Top Tips for Testing Your Child’s Hearing at Home
August 5, 2020
Children use their hearing to learn about the world around them and develop communication skills. The impact of hearing loss on a developing child can be significant, so the sooner issues are detected, and treatment or management is provided, the better the outcomes will be for a child with hearing loss.
The Sound Scouts hearing check comes in the form of a fun, interactive mobile game, so children don’t even know they’re being tested. The test takes 8 minutes, but there are some key things you should know before you start testing. Push that download button on your phone or iPad, and let’s get ready to test!
After the test is complete, you will receive a report outlining your child’s results, as well as the next steps to take if an issue is detected. Go to the bottom of this article if you need help understanding results.
1. Ensure you’re using a decent quality pair of headphones
Steer well away from children’s headphones, gaming or low-cost supermarket-bought headphones. To ensure accurate results when testing with the Sound Scouts app, use a decent quality pair of headphones. Apple earbuds are also OK!
Still not sure what headphones to use? Click here.
2. Ensure your child and your home are ready for testing
Set up testing somewhere in the home that is quiet and free from distractions - turn the TV off and sit away from noisy fridges and air conditioning units. A little background noise is okay, but keep it to a minimum as it may impact results.
Make sure your child has a full tummy and is well-rested! Avoid testing in the evenings, especially younger children as they are often too tired and unable to focus.
3. Prepare the child for the test by explaining to them how it works
Now remember, the sounds will get quieter and quieter
Let your child know that the sounds will get quieter, and sometimes they may not be able to hear anything and that this is OK, it’s all part of the game. Advise them to wait and only tap the screen when they hear the sounds.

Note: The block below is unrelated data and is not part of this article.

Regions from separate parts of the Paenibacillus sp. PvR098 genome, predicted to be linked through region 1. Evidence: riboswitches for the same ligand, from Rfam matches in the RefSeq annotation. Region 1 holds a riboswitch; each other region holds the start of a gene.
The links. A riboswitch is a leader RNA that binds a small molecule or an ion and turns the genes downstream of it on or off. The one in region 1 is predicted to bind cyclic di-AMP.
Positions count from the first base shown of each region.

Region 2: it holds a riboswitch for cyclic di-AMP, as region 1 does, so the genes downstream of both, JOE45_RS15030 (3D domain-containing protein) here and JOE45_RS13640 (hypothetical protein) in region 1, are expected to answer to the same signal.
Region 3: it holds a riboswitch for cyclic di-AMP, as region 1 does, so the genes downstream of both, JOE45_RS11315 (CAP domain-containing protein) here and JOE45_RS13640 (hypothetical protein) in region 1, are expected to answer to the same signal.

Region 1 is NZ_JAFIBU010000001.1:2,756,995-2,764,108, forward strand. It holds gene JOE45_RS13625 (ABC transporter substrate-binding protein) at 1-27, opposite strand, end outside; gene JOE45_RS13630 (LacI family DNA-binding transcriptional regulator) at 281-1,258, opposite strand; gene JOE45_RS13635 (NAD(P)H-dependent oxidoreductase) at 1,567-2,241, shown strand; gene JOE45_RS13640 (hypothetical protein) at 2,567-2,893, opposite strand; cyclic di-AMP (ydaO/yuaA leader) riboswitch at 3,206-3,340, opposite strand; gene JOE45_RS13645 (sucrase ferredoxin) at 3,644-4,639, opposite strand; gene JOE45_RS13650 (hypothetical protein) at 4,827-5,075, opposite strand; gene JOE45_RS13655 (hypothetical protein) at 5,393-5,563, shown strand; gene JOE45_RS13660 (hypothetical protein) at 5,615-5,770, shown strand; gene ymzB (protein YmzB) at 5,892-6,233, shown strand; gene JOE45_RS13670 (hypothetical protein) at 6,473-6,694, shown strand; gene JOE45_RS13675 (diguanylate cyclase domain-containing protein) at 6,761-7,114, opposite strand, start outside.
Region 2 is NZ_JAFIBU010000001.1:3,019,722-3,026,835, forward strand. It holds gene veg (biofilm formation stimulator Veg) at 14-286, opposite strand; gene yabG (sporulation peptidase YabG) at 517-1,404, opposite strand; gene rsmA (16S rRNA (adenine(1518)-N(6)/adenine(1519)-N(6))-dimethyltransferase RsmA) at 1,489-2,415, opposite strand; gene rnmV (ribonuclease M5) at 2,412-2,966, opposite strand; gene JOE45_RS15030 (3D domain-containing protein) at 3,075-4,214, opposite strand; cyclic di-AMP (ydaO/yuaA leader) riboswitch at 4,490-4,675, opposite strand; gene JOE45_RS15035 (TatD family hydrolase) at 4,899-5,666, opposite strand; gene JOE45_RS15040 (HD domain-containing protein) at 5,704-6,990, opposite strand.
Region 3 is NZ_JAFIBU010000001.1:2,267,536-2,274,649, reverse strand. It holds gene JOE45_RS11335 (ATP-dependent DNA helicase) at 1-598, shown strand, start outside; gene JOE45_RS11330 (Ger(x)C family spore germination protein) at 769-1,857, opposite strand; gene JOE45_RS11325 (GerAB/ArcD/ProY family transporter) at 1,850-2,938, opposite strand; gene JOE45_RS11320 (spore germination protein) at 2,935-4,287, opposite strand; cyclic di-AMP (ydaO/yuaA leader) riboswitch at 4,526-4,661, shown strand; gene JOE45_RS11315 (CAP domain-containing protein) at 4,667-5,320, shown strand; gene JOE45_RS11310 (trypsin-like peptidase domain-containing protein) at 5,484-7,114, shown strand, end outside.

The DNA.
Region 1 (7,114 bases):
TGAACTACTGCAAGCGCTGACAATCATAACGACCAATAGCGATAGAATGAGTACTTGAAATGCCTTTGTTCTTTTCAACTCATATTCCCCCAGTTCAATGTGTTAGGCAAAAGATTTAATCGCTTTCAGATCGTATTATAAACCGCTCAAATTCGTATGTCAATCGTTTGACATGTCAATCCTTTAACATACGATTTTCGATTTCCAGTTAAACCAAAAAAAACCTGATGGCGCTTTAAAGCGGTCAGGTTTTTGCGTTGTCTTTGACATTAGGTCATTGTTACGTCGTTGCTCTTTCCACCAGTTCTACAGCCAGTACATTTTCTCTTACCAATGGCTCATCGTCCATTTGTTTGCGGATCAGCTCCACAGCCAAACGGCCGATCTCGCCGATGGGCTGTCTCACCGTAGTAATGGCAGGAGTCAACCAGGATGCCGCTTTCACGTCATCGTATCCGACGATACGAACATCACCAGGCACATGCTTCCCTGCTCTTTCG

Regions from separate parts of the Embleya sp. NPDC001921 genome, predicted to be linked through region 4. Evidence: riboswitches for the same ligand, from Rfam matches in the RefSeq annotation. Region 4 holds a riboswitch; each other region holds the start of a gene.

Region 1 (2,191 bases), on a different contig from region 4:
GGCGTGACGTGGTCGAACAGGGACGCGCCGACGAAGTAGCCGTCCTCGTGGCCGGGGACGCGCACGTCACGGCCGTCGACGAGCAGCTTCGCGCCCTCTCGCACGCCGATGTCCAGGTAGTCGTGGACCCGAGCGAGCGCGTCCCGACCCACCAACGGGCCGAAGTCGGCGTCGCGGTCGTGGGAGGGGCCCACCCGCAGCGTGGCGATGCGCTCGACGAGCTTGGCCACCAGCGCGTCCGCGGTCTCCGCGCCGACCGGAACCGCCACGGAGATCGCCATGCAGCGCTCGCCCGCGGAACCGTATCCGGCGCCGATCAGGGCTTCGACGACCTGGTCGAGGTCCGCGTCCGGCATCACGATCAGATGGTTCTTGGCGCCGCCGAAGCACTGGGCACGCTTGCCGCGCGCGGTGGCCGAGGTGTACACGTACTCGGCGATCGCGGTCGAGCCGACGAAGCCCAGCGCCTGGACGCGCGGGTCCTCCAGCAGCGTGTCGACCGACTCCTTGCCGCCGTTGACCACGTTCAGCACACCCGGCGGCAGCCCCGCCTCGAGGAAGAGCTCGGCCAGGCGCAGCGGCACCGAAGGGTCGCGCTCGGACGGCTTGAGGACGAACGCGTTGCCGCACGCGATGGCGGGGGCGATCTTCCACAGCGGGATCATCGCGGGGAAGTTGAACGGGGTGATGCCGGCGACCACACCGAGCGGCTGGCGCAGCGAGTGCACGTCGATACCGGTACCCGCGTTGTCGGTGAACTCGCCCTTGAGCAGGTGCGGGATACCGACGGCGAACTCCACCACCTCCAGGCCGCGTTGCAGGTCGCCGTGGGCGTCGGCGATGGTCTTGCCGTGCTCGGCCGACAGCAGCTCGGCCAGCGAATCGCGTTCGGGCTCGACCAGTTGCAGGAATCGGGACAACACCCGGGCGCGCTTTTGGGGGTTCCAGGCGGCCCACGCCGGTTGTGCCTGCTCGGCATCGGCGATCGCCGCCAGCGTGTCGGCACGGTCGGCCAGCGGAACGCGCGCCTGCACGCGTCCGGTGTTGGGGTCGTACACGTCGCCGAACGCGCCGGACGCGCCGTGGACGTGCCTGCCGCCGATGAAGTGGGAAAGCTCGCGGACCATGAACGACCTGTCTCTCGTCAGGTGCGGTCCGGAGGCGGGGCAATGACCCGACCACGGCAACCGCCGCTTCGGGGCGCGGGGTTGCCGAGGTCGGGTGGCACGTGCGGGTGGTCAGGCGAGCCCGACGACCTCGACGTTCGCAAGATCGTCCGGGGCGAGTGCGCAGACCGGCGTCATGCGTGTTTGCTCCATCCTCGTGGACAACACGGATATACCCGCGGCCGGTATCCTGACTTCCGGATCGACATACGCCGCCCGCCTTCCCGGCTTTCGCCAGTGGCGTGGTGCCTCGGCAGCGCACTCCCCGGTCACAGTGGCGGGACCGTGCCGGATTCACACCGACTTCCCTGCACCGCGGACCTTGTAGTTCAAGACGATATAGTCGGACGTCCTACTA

1. Complete the short adult activity to the best of your listening ability.
If you have an existing hearing issue, have an adult with no hearing issues complete the set-up activity.
2. Supervise your child throughout the test, to ensure they are interacting correctly.
Use the Trial Run to ensure your child understands how to interact with the three test activities.
Once the actual test is underway, some children may get frustrated when they can’t hear the sounds- reassure them that it’s okay.
Non-verbal reassurance is best, so as to not disrupt the test, but you may need to guide them a little more if they are getting frustrated. Remember to remind them that the noises will get quieter and quieter.
3. Only intervene when necessary and keep outside distractions to a minimum.
If you need to, you can prompt the child further if they are getting frustrated or struggling to complete the test.
If you run into any issues that have disrupted the majority of the test it’s best to test again regardless of the result. Try completing the Trial Run again to familiarise your child with the game. Unfortunately, you cannot pause the test due to the adaptive nature of hearing testing.
If your child passes, you don’t need to repeat the test unless you have ongoing concerns.
We suggest testing once or twice a year. However, test your child’s hearing any time you have concerns that changes in their behaviour may be linked to a hearing issue. You can also retest following any illnesses or head injuries.
If your child received a borderline or a fail result, wait 24 hours, and repeat the test to confirm the result. If a second fail or borderline result is received, follow the next steps on the Sound Scouts report.